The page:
Peaches-and-cream Tiny strikes a thoughtful pose out back atop the woodpile early morning.
At first we thought this sprawling vine crawling over the Lamium maculatum 'White Nancy' in the border along the base of the retaining wall was Wild Grape. But no. That's a squash-type flower, our Plant ID-ometer told us. A quick check with Newcomb's Wildflower Guide's key system led us gently down the garden path:
Vines Clinging by Tendrils
There are only three local plants that fill the bill, Grapes, Passionflowers and One-seeded Bur Cucumbers, and only the latter's description matched our own specimen's:
One-seeded Bur Cucumber (Sicyos angulatus) Stem covered with sticky hairs; small clusters of greenish-white flowers in the axils. Staminate flowers in long-stalked clusters; pitillate flowers in short-stalked clusters. Leaves broad, 5-lobed, heart-shaped at the base. Fruits prickly, 1/2" long, stalkless, in a small cluster. Riverbanks and moist thickets. Summer and fall. Gourd Family.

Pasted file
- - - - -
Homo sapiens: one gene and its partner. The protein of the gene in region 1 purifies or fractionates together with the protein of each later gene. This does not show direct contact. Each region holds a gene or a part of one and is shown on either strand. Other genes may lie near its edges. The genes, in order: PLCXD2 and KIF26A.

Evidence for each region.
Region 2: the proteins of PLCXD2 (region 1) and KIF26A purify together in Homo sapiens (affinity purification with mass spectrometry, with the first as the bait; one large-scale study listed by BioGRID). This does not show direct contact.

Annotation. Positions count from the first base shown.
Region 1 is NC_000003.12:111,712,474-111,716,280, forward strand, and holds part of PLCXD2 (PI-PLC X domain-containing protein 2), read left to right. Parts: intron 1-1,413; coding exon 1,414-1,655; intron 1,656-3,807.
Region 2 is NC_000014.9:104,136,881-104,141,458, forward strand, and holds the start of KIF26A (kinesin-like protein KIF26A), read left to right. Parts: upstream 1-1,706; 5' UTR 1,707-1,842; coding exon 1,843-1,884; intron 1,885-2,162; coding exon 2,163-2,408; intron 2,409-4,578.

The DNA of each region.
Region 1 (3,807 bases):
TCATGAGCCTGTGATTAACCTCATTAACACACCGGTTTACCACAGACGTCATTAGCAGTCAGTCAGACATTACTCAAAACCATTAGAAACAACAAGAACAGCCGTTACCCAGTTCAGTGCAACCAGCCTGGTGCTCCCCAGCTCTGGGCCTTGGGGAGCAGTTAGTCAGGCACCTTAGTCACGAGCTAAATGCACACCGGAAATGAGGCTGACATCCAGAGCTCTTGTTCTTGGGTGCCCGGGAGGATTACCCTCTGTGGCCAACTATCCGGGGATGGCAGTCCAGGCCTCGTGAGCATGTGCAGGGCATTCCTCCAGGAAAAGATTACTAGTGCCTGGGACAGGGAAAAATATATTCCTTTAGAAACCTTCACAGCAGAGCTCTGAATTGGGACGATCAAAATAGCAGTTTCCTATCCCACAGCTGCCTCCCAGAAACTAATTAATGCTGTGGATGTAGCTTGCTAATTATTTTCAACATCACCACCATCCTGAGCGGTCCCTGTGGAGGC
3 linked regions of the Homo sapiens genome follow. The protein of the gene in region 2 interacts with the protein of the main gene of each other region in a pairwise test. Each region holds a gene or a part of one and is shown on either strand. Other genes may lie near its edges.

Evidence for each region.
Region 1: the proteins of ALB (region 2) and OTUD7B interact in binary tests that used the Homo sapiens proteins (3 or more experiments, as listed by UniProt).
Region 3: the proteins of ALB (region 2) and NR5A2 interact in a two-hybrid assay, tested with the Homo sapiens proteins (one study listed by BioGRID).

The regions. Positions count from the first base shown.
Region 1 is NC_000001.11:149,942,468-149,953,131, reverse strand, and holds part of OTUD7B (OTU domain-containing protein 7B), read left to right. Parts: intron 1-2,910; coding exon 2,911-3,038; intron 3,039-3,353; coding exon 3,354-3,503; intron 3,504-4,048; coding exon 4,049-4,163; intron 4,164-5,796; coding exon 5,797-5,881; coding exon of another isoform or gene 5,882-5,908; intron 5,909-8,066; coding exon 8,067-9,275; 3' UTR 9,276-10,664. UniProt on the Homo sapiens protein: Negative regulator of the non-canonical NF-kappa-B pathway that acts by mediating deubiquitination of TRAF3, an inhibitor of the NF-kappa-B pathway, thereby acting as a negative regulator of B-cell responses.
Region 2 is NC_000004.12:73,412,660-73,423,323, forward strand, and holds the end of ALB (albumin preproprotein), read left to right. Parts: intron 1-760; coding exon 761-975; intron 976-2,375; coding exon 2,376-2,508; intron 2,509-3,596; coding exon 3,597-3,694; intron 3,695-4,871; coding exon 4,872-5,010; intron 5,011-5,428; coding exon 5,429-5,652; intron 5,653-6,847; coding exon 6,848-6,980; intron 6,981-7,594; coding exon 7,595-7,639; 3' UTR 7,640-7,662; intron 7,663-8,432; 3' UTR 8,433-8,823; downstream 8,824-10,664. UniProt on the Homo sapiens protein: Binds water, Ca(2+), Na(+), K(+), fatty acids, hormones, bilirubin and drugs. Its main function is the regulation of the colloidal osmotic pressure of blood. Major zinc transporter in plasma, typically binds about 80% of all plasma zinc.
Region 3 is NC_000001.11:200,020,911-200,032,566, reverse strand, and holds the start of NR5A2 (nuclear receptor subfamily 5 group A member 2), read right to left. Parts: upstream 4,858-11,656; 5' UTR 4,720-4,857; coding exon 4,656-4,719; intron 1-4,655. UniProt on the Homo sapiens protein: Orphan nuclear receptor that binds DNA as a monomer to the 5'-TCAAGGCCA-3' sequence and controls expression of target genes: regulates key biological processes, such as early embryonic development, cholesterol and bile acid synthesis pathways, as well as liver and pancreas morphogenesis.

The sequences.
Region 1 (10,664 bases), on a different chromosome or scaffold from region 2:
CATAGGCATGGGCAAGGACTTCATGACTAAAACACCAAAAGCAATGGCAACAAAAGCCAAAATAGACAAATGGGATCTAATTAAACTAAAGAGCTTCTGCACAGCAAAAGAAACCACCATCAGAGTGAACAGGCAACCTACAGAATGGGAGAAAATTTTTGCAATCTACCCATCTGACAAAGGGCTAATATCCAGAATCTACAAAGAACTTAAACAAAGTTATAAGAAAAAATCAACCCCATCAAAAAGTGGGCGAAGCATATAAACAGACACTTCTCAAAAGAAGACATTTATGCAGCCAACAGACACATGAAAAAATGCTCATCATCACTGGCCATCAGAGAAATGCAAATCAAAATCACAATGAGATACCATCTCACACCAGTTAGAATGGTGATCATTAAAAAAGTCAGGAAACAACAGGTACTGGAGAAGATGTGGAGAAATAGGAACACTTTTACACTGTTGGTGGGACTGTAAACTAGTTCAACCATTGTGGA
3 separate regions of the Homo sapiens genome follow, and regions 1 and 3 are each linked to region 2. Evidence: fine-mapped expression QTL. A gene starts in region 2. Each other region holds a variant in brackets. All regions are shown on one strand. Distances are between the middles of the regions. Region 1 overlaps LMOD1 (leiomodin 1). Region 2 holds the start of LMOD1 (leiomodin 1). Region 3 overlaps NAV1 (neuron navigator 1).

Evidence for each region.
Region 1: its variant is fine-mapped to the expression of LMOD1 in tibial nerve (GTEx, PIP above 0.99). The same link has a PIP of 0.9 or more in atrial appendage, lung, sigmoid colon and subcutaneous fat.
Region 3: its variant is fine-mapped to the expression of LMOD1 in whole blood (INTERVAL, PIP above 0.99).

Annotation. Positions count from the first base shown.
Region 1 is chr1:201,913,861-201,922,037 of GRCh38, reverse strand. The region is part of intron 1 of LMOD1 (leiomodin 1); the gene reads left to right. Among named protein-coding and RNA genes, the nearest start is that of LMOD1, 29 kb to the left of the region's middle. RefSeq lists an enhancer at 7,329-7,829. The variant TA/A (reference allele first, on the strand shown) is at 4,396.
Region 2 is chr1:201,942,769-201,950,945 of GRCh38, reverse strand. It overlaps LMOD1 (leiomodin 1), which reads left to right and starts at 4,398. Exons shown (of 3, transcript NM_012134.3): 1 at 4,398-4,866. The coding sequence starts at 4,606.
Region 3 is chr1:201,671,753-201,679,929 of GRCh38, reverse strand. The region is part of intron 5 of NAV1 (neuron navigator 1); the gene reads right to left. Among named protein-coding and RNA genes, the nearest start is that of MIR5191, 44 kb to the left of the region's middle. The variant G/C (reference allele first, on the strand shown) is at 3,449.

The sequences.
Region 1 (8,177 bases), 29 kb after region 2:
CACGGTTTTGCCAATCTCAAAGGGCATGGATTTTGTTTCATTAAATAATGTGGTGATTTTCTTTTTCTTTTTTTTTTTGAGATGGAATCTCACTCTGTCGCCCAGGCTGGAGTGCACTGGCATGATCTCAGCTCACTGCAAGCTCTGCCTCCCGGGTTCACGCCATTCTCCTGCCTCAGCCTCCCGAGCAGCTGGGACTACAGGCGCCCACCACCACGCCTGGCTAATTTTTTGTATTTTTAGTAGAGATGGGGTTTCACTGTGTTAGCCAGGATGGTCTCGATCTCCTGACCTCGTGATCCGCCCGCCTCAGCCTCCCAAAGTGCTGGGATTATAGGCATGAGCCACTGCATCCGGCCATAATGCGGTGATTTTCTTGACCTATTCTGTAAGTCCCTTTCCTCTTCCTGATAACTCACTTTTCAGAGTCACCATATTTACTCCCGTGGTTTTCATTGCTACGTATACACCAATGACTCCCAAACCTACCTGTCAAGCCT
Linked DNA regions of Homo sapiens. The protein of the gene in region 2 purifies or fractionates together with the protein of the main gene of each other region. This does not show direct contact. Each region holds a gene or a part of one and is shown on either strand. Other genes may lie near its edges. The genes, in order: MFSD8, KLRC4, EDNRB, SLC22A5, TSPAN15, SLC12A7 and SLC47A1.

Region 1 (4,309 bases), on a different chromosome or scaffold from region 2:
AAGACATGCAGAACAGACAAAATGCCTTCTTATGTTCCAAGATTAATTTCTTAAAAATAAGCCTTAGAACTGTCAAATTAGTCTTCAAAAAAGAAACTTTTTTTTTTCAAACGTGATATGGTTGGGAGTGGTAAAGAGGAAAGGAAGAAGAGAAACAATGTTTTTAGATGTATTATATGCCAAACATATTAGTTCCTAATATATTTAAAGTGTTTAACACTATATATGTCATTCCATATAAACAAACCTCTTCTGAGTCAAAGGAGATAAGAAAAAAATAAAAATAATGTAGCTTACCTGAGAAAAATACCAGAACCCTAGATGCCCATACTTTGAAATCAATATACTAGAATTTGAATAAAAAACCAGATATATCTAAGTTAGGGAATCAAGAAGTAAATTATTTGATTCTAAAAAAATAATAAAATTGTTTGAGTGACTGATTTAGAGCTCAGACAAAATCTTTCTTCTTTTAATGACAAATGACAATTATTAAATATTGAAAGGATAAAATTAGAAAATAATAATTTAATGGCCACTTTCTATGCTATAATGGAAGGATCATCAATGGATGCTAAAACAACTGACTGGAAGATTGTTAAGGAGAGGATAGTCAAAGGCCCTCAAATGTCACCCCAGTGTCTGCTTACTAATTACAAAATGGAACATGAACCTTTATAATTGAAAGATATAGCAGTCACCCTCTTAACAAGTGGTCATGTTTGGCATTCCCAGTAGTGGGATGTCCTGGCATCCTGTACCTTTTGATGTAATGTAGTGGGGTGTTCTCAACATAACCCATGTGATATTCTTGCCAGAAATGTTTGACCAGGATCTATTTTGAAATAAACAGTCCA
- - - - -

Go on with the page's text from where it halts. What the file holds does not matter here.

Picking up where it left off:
Three cheers for the Gourd Family (Cucurbitaceae), Mother of all Squashes! Smitten with its beauty and grit, we begged a determined Tuck not to weed the Bur Cucumber from atop the Lamium. He is right, of course. Give invasive species an inch and they demand a mile. Check out what they can do to a stand of corn:
Bur Cucumber in a field of corn. (Sikkema, Ridgetown College photo)
Who's the prettiest girl kitty ever was?
The Bur Cucumber's sprawling growth habit along the top of the Lamium, with Tiny front and center for scale.
The Bur Cucumber's tendrils called to mind that computer-generated image of leptin, the substance that signals to the brain the body has had enough to eat, or satiety, blogged here. Somebody stop us before we animate gifs again.
The flowers (x 4) of Lamium — Deadnettle by common name — are real show stoppers.
Did somebody say stop the show? Enter Babe, center stage, a scene stealer from way back.
Update: A boatful of show stopper's at Modulator's Friday Ark #206.